Saturday, January 21
Curator’s Tour: 1:30 pm – 2 pm
Opening: 2 pm – 4 pm
A video of the Curator’s Tour is available in the Audio | Video section.
Tuesday, February 7, 5:30 pm
Tour in Urdu with Kanwal Syed
Kanwal Syed is a PhD student in Art History at Concordia University
Thursday, February 16, 5:30 pm
Tour in Farsi with Shirin Fahimi
Shirin Fahimi is a MFA Studio Arts student in open media at Concordia University
Tuesday, March 7, 5:30 pm
Tour in Mandarin with Tianmo Zhang
Tianmo Zhang is a MA student in Art History at Concordia University
As members of Taklif : تکلیف, Nima Esmailpour, Shirin Fahimi, and Kanwal Syed would like to thank Priya Zoe Jain for her assistance in the outreach for their respective tours and participation in the multilingual tour program.
Taklif : تکلیف is an imaginary platform and travelling library project that promotes the (un)learning practices associated with the Black, the Indigenous, and People of Colour communities through art and dialogue.
Free admission and no reservation required for all tours.
Monday, January 30, 5 pm – 7 pm
Researching Contemporary Indigenous Art in Public
Richard W. Hill, Canada Research Chair, Indigenous Studies, Emily Carr University of Art and Design, Vancouver
Since 2015, Richard Hill has been conducting research toward a book on Contemporary Indigenous Art from 1980 to 1995. In March 2016 he began a regular column on the Canadian Art website, a forum where he could “think out loud in public about questions and controversies arising” from this research. This talk will simultaneously address the primary motivations for researching this period, why he has attempted to make parts of the research process public in advance of the completion of the book and what it has been like to do so.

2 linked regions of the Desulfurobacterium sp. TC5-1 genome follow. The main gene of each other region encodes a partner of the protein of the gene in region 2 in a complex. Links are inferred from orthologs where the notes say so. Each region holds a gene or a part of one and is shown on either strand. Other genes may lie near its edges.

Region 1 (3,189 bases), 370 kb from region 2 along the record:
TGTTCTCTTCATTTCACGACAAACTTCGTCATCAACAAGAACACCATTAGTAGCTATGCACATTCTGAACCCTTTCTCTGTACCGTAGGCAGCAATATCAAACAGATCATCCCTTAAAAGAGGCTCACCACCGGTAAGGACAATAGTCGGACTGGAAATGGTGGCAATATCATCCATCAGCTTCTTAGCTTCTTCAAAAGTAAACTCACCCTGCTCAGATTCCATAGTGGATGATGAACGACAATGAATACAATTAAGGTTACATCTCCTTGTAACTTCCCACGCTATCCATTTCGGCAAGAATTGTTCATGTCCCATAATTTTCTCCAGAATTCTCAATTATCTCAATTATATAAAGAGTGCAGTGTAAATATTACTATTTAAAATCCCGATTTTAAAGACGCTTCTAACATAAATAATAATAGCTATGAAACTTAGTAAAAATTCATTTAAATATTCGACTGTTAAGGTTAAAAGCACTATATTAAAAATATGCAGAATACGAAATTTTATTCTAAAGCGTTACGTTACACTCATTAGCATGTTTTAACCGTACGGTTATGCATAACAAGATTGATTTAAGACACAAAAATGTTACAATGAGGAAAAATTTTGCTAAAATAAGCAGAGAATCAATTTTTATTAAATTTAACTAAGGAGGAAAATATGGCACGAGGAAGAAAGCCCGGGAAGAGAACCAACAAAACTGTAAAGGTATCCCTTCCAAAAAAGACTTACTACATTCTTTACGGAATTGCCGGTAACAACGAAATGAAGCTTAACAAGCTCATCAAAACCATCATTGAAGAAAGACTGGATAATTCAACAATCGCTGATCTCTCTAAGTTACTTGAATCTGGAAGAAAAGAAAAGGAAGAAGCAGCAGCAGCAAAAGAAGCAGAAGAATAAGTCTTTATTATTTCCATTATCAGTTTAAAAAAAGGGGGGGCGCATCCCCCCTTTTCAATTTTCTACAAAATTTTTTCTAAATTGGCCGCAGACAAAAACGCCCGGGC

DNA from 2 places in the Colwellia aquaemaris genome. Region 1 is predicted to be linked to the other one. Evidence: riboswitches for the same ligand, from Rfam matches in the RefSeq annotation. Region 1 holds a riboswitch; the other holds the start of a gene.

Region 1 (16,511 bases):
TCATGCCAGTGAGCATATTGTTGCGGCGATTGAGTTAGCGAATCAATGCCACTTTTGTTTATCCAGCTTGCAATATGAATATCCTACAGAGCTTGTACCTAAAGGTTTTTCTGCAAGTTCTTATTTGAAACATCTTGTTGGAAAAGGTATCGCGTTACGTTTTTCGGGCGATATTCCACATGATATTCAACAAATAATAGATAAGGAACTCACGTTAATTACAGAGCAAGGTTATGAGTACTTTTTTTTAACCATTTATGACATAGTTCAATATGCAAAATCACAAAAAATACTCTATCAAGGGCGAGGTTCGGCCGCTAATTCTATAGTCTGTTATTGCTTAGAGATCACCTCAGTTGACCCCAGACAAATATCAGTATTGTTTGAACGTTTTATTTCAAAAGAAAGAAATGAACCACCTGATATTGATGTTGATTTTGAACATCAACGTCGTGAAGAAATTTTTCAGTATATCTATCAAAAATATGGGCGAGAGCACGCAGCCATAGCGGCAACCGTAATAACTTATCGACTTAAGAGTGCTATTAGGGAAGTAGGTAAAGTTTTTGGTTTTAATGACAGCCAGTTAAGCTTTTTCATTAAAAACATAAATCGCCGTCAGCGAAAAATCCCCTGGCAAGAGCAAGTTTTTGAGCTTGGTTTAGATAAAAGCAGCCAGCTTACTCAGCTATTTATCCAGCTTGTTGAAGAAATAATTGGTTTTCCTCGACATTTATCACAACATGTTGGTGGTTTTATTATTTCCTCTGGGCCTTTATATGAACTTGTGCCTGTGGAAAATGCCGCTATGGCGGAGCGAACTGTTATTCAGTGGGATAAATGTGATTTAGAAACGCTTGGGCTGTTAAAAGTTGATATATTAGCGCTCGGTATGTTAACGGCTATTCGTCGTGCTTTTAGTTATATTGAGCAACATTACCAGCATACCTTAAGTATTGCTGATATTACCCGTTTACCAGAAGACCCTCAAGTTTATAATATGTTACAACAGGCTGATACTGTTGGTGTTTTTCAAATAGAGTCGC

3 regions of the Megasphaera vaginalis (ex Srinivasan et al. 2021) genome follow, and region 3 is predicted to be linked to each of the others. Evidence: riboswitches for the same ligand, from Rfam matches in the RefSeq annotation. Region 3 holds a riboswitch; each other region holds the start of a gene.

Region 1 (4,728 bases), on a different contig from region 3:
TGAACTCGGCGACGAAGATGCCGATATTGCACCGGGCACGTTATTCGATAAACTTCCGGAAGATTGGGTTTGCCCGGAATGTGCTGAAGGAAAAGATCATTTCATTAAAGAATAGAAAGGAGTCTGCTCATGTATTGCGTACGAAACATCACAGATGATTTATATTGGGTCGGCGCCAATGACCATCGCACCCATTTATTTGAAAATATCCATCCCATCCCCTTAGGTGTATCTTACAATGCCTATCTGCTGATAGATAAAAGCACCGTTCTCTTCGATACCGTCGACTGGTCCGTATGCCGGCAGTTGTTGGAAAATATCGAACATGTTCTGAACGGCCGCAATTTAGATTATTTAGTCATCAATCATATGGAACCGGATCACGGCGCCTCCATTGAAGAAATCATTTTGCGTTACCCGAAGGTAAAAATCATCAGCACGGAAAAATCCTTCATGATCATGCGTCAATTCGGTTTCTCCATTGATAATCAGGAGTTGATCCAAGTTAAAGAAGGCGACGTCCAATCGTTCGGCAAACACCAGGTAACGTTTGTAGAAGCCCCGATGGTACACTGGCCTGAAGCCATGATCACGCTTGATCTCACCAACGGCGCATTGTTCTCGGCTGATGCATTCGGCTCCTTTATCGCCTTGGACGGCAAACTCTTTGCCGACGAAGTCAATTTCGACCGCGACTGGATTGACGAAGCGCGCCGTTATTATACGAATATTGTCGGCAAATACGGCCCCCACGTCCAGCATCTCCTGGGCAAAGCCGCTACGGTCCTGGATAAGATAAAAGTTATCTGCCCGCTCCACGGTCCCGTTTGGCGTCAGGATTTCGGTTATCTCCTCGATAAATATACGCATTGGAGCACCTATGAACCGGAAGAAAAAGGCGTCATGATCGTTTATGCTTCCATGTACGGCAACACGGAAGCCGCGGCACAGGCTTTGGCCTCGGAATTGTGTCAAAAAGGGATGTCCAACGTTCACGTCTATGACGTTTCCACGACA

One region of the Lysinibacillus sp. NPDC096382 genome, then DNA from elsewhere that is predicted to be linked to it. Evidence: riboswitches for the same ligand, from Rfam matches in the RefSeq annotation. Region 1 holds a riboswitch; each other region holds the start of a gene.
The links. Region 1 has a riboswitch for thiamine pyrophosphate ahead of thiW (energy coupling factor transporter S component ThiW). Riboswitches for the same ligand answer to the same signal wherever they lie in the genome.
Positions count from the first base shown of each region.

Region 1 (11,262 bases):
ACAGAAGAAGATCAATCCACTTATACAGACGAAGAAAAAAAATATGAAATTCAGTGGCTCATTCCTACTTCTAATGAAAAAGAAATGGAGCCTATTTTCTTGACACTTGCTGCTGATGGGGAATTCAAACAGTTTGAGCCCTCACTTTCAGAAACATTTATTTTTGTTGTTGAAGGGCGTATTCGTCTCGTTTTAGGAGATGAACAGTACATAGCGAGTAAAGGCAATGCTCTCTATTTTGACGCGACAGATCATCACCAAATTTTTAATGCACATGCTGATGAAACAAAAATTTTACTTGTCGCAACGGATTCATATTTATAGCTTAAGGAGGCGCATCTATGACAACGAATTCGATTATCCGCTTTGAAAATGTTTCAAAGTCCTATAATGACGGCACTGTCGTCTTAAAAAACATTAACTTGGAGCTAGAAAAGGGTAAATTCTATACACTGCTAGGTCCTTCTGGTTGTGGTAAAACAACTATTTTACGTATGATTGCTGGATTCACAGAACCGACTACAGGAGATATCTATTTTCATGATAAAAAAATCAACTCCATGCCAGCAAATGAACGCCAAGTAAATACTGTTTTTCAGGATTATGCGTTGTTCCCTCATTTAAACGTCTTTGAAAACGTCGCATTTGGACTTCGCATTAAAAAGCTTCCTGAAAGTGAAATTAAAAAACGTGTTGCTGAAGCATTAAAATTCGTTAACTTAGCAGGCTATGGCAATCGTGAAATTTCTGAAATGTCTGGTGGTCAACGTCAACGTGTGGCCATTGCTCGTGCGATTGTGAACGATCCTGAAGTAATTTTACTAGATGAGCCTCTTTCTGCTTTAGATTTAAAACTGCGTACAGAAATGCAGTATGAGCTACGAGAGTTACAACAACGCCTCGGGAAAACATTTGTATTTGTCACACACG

Richard William Hill is Canada Research Chair in Indigenous Studies at Emily Carr University of Art and Design. Hill taught full-time in the Art History program at York University, beginning in 2007 and leaving as Associate Professor in 2015. As a curator at the Art Gallery of Ontario, he oversaw the museum’s first substantial effort to include Indigenous North American art and ideas in permanent collection galleries. Hill’s essays on art have appeared internationally in numerous books, exhibition catalogues and periodicals. His regular column Close Readings, featuring extended reviews of contemporary Indigenous art, began in FUSE Magazine in 2013 and now continues in C Magazine. He also has a regular column at canadianart.ca. He is currently on the editorial board of the journal Third Text.
As part of First Voices Week – facebook.com/firstvoices
At the Gallery, free admission
A video of the lecture is available in the Audio | Video section.
Wednesday, February 8, 5:30 pm – 7:30 pm
Hiawatha Play and Pageants, Garden River First Nation, 1901-1969
Karl Hele, Associate Professor and Director of First Peoples Studies Program, Concordia University
Workshop led by Karl Hele on questions of resistance, resilience, and representation found within the history of the Hiawatha Pageant and Play as performed by people from Garden River First Nation.